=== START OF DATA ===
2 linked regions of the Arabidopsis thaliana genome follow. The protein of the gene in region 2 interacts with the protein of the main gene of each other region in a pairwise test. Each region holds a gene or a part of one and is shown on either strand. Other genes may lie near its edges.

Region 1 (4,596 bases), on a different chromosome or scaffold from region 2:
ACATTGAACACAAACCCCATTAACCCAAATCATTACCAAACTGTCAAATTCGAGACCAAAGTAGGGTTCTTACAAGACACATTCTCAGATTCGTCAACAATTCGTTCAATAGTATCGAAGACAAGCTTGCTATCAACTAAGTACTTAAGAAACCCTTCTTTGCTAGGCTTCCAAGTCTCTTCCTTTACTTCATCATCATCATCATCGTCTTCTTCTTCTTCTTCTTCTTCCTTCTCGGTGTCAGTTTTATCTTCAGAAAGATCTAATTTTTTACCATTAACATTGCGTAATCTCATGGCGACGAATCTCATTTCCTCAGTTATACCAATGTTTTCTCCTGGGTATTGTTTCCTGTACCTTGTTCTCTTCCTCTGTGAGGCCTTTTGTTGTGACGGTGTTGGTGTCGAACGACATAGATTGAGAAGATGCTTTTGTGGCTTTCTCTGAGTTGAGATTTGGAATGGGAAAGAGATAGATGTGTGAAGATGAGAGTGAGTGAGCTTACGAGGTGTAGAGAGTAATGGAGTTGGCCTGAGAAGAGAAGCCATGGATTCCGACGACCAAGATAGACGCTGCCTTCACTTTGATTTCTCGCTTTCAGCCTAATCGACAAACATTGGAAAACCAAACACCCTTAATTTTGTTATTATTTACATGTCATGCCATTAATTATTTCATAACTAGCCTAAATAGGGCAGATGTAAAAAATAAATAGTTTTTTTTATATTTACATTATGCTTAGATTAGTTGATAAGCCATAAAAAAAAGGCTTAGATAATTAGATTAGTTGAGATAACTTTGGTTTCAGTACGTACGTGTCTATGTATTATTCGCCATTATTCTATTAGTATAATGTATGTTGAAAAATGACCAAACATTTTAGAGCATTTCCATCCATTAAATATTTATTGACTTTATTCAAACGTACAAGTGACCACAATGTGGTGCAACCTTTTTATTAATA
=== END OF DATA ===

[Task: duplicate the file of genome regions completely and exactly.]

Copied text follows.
2 linked regions of the Arabidopsis thaliana genome follow. The protein of the gene in region 2 interacts with the protein of the main gene of each other region in a pairwise test. Each region holds a gene or a part of one and is shown on either strand. Other genes may lie near its edges.

Region 1 (4,596 bases), on a different chromosome or scaffold from region 2:
ACATTGAACACAAACCCCATTAACCCAAATCATTACCAAACTGTCAAATTCGAGACCAAAGTAGGGTTCTTACAAGACACATTCTCAGATTCGTCAACAATTCGTTCAATAGTATCGAAGACAAGCTTGCTATCAACTAAGTACTTAAGAAACCCTTCTTTGCTAGGCTTCCAAGTCTCTTCCTTTACTTCATCATCATCATCATCGTCTTCTTCTTCTTCTTCTTCTTCCTTCTCGGTGTCAGTTTTATCTTCAGAAAGATCTAATTTTTTACCATTAACATTGCGTAATCTCATGGCGACGAATCTCATTTCCTCAGTTATACCAATGTTTTCTCCTGGGTATTGTTTCCTGTACCTTGTTCTCTTCCTCTGTGAGGCCTTTTGTTGTGACGGTGTTGGTGTCGAACGACATAGATTGAGAAGATGCTTTTGTGGCTTTCTCTGAGTTGAGATTTGGAATGGGAAAGAGATAGATGTGTGAAGATGAGAGTGAGTGAGCTTACGAGGTGTAGAGAGTAATGGAGTTGGCCTGAGAAGAGAAGCCATGGATTCCGACGACCAAGATAGACGCTGCCTTCACTTTGATTTCTCGCTTTCAGCCTAATCGACAAACATTGGAAAACCAAACACCCTTAATTTTGTTATTATTTACATGTCATGCCATTAATTATTTCATAACTAGCCTAAATAGGGCAGATGTAAAAAATAAATAGTTTTTTTTATATTTACATTATGCTTAGATTAGTTGATAAGCCATAAAAAAAAGGCTTAGATAATTAGATTAGTTGAGATAACTTTGGTTTCAGTACGTACGTGTCTATGTATTATTCGCCATTATTCTATTAGTATAATGTATGTTGAAAAATGACCAAACATTTTAGAGCATTTCCATCCATTAAATATTTATTGACTTTATTCAAACGTACAAGTGACCACAATGTGGTGCAACCTTTTTATTAATA